Cognac is regulated by the Bureau National Interprofessional du Cognac (BNIC). BNIC sets standards for the production of cognac, and all must adhere to the guidelines in order to be considered cognac. Otherwise, it is simply a brandy. To begin to choose the best cognac, start by investigating the label of the bottle.
The different flavors of cognac are achieved through the aging and distillation processes. Cognac is goes through a double distillation process, and all distillers must be copper. Once barreled, casks of cognac are aged for a minimum of two years in French oak barrels. The designations on cognac bottles also give clues as to the quality. VS is the Very Special grade. Four years of aging is denoted by the VSOP designation, meaning Very Special Old Pale. XO cognacs, the highest grade, are aged for a minimum of six years.
The grapes also play a role in taste. The majority of cognacs, about 90 percent, are made from Ugni Blanc grapes, with Colombard and Folle Blanche making up the rest. Further, the area of production influences the flavor based on the soil in which the grapes are grown.
The flavors of cognac vary, often dependent on the age, and individual preference will drive choice. Flavors and scents can include fruity notes from apples or peaches to lemon or orange, floral scents can include clover and honey to roses or lavender, and spice flavors can include coffee to nutmeg or cinnamon. Oak is another flavor typically present in most cognacs.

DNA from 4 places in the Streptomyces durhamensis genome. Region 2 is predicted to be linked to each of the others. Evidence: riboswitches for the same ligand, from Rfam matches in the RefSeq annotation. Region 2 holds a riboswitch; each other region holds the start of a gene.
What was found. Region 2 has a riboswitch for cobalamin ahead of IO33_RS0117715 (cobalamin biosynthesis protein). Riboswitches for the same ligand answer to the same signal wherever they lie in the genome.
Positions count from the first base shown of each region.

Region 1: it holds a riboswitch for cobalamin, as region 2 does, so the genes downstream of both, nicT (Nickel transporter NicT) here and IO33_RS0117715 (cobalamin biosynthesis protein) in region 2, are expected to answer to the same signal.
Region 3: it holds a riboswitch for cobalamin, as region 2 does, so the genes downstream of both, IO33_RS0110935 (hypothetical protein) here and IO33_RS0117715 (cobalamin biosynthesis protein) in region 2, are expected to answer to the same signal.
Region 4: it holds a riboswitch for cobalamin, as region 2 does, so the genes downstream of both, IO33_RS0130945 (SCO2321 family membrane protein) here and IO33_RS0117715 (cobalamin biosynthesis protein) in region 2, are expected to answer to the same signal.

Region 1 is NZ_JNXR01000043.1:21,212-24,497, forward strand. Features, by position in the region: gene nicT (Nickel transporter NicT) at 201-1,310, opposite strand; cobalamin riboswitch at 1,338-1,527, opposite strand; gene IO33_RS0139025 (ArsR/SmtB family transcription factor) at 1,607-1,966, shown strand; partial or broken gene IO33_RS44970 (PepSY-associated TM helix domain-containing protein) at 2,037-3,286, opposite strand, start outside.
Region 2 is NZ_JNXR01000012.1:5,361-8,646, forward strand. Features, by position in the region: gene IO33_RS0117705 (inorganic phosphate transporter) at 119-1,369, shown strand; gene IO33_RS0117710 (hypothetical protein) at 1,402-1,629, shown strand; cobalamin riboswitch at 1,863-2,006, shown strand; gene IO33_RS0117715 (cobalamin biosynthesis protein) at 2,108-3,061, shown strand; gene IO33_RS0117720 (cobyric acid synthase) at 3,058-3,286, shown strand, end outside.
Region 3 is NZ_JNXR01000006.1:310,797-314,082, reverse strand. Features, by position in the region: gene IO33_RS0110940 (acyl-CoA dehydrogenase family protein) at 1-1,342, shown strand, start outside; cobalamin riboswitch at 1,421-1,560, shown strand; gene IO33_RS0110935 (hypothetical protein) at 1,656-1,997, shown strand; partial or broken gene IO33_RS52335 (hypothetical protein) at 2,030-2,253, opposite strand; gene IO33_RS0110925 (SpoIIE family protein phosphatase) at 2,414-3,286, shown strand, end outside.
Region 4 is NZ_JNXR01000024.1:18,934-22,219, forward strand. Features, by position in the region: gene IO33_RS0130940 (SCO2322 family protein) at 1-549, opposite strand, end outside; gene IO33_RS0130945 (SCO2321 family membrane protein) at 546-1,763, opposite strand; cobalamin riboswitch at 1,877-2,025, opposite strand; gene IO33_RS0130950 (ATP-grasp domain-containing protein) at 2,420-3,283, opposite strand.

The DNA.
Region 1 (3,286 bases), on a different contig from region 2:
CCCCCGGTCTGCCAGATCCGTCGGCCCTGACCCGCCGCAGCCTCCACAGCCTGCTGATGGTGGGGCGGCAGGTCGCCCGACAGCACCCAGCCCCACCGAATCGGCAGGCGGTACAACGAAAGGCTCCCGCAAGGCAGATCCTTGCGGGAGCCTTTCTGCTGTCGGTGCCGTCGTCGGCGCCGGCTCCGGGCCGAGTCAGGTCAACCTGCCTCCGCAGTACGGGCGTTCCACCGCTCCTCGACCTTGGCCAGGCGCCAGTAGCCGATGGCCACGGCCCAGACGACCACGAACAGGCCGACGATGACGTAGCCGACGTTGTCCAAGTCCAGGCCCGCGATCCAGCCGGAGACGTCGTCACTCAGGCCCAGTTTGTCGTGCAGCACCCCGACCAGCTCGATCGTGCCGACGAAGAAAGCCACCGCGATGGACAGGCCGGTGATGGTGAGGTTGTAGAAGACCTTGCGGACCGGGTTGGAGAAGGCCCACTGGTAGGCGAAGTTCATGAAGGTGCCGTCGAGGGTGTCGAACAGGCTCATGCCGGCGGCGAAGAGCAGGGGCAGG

Visual elements of the cognac also identify quality. Like wine, when cognac is gently swirled in the right glass, the presence of legs along the sides of the glass indicates a well-aged product. Additionally, look through the glass; the more easily one is able to see through the cognac, the better the quality.
The Top Cognacs
While individual preference plays a role in which cognac will be most enjoyed, the longer the cognac has been aged, typically the better. Some cognacs come out ahead of others when everything is considered.
Croizet Cuvee Leonie (1858) Cognac is full of notes to hit each part of palette, from floral notes of rose to fruity notes of quince to wood notes of cedar. This mellow cognac’s thick concentration, combined with the variety of flavors, create one of the world’s most distinct cognacs.
Hardy 1777 Grande Champagne Cognac is the second oldest cognac known in the world, and the years of aging guarantee its smooth and complex flavor. As one of the oldest known cognacs, it is also one of the most expensive. A E Dor No.5 Cognac (1840 Vintage) can cost anywhere from between $5,671 to $12,540 a bottle. From what is often considered the region for producing the best and most distinctive cognacs, this rare vintage cognac is sure to help celebrate the most special of occasions.
A E Dor No.5 Cognac (1840 Vintage) can cost anywhere from between $5,671 to $12,540 a bottle. From what is often considered the region for producing the best and most distinctive cognacs, this rare vintage cognac is sure to help celebrate the most special of occasions.
Hennessy Timeless Cognac / Baccarat Crystal is a blend of eleven of the best vintages of the 20th century. With only 2,000 bottles ever produced, the expense of this cognac is well worth the experience.
Martell V.V.E.S.O.P. Over 50 Year Old Cognac / Bot. 1920s is another rare, old bottle of the fine cognac. The deep color and subtle nutty undertones create a balance and flavor unique to another of the best cognacs.